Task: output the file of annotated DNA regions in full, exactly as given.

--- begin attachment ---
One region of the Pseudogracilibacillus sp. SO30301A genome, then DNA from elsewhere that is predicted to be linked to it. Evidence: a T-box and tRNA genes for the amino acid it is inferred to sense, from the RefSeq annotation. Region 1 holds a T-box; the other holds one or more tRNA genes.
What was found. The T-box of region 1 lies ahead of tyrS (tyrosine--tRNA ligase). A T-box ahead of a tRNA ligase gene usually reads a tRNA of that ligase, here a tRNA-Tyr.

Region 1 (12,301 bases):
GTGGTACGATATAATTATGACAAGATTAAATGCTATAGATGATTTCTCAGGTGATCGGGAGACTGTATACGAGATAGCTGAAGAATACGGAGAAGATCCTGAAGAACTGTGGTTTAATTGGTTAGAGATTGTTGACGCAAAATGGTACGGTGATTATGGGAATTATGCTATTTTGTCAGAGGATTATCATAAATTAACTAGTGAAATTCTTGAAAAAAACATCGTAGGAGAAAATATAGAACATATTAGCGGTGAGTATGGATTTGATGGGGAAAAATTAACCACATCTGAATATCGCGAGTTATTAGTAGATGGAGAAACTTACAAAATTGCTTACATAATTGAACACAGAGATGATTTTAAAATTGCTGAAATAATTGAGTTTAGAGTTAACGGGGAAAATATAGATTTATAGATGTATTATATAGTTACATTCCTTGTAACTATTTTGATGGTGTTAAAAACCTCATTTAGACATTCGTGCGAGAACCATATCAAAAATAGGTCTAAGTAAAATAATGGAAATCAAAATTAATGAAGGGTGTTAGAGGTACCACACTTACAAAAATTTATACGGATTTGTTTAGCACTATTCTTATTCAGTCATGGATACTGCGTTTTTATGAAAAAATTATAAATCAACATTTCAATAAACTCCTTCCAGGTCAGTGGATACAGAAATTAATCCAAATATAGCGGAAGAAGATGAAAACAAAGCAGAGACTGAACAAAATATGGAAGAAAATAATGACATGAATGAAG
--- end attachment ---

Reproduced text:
One region of the Pseudogracilibacillus sp. SO30301A genome, then DNA from elsewhere that is predicted to be linked to it. Evidence: a T-box and tRNA genes for the amino acid it is inferred to sense, from the RefSeq annotation. Region 1 holds a T-box; the other holds one or more tRNA genes.
What was found. The T-box of region 1 lies ahead of tyrS (tyrosine--tRNA ligase). A T-box ahead of a tRNA ligase gene usually reads a tRNA of that ligase, here a tRNA-Tyr.

Region 1 (12,301 bases):
GTGGTACGATATAATTATGACAAGATTAAATGCTATAGATGATTTCTCAGGTGATCGGGAGACTGTATACGAGATAGCTGAAGAATACGGAGAAGATCCTGAAGAACTGTGGTTTAATTGGTTAGAGATTGTTGACGCAAAATGGTACGGTGATTATGGGAATTATGCTATTTTGTCAGAGGATTATCATAAATTAACTAGTGAAATTCTTGAAAAAAACATCGTAGGAGAAAATATAGAACATATTAGCGGTGAGTATGGATTTGATGGGGAAAAATTAACCACATCTGAATATCGCGAGTTATTAGTAGATGGAGAAACTTACAAAATTGCTTACATAATTGAACACAGAGATGATTTTAAAATTGCTGAAATAATTGAGTTTAGAGTTAACGGGGAAAATATAGATTTATAGATGTATTATATAGTTACATTCCTTGTAACTATTTTGATGGTGTTAAAAACCTCATTTAGACATTCGTGCGAGAACCATATCAAAAATAGGTCTAAGTAAAATAATGGAAATCAAAATTAATGAAGGGTGTTAGAGGTACCACACTTACAAAAATTTATACGGATTTGTTTAGCACTATTCTTATTCAGTCATGGATACTGCGTTTTTATGAAAAAATTATAAATCAACATTTCAATAAACTCCTTCCAGGTCAGTGGATACAGAAATTAATCCAAATATAGCGGAAGAAGATGAAAACAAAGCAGAGACTGAACAAAATATGGAAGAAAATAATGACATGAATGAAG